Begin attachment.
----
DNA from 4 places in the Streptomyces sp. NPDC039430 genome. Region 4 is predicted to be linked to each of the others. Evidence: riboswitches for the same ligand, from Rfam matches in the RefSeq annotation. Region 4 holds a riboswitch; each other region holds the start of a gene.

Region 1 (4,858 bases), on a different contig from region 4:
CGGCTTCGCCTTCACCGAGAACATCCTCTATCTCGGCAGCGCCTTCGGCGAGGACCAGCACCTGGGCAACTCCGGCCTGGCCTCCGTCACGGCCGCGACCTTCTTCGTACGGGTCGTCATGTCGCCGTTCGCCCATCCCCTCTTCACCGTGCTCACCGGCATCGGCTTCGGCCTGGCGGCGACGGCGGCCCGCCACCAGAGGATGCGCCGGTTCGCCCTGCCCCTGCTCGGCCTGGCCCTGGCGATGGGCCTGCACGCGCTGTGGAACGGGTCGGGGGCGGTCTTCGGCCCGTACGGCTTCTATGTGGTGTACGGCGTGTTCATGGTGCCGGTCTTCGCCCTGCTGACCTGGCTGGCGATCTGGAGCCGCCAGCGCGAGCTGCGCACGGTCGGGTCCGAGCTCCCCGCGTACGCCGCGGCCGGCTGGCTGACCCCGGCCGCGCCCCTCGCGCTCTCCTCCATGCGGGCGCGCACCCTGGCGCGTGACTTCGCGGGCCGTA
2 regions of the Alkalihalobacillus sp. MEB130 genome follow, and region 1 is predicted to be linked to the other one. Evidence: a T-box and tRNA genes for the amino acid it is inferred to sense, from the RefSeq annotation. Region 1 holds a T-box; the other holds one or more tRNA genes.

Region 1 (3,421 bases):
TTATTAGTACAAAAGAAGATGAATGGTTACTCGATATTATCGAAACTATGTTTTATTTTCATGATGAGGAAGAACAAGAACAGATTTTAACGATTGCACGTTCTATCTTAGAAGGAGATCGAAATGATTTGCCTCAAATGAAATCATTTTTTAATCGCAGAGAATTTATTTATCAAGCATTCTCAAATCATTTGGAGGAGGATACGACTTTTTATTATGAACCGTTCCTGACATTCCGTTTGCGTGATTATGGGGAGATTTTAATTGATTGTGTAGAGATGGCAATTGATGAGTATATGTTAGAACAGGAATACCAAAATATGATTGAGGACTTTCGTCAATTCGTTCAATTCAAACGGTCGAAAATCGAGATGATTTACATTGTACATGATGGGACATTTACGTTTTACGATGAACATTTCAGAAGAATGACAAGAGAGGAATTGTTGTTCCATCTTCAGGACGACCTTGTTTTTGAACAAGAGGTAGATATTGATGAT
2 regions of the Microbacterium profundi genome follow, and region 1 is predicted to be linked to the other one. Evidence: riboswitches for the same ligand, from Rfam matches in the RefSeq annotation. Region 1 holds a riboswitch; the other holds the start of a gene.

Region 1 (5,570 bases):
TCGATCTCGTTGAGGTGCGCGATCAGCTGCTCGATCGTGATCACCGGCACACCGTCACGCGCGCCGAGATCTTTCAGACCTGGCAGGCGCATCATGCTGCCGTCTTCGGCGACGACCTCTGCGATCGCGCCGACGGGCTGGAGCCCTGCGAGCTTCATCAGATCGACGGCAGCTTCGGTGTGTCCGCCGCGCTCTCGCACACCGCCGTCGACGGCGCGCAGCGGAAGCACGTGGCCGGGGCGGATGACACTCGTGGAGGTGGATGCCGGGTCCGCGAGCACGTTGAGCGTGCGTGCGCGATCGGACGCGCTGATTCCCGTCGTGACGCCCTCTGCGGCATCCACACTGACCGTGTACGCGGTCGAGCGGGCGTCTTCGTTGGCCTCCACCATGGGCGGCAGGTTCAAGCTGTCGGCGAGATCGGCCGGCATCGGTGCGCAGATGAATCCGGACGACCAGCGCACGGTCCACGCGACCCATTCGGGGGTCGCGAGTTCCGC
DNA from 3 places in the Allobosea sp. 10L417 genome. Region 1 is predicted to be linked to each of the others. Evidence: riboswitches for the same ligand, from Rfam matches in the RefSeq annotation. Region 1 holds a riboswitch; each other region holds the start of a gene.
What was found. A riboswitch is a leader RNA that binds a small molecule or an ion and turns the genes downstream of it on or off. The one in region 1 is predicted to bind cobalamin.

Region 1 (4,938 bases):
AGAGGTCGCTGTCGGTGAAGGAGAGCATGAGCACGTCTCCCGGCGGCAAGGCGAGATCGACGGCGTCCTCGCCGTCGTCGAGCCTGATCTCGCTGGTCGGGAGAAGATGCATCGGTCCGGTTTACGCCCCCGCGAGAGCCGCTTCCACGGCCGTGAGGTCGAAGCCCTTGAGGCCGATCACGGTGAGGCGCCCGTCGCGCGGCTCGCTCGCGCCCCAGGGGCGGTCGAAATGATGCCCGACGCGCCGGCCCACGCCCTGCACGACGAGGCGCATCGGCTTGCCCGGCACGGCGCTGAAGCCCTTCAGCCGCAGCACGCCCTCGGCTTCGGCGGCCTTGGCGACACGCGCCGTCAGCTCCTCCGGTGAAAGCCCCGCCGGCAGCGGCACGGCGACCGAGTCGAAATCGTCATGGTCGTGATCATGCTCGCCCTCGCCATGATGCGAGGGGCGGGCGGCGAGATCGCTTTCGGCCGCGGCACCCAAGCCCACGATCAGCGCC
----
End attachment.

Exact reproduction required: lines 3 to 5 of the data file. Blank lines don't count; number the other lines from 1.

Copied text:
CGGCTTCGCCTTCACCGAGAACATCCTCTATCTCGGCAGCGCCTTCGGCGAGGACCAGCACCTGGGCAACTCCGGCCTGGCCTCCGTCACGGCCGCGACCTTCTTCGTACGGGTCGTCATGTCGCCGTTCGCCCATCCCCTCTTCACCGTGCTCACCGGCATCGGCTTCGGCCTGGCGGCGACGGCGGCCCGCCACCAGAGGATGCGCCGGTTCGCCCTGCCCCTGCTCGGCCTGGCCCTGGCGATGGGCCTGCACGCGCTGTGGAACGGGTCGGGGGCGGTCTTCGGCCCGTACGGCTTCTATGTGGTGTACGGCGTGTTCATGGTGCCGGTCTTCGCCCTGCTGACCTGGCTGGCGATCTGGAGCCGCCAGCGCGAGCTGCGCACGGTCGGGTCCGAGCTCCCCGCGTACGCCGCGGCCGGCTGGCTGACCCCGGCCGCGCCCCTCGCGCTCTCCTCCATGCGGGCGCGCACCCTGGCGCGTGACTTCGCGGGCCGTA
2 regions of the Alkalihalobacillus sp. MEB130 genome follow, and region 1 is predicted to be linked to the other one. Evidence: a T-box and tRNA genes for the amino acid it is inferred to sense, from the RefSeq annotation. Region 1 holds a T-box; the other holds one or more tRNA genes.

Region 1 (3,421 bases):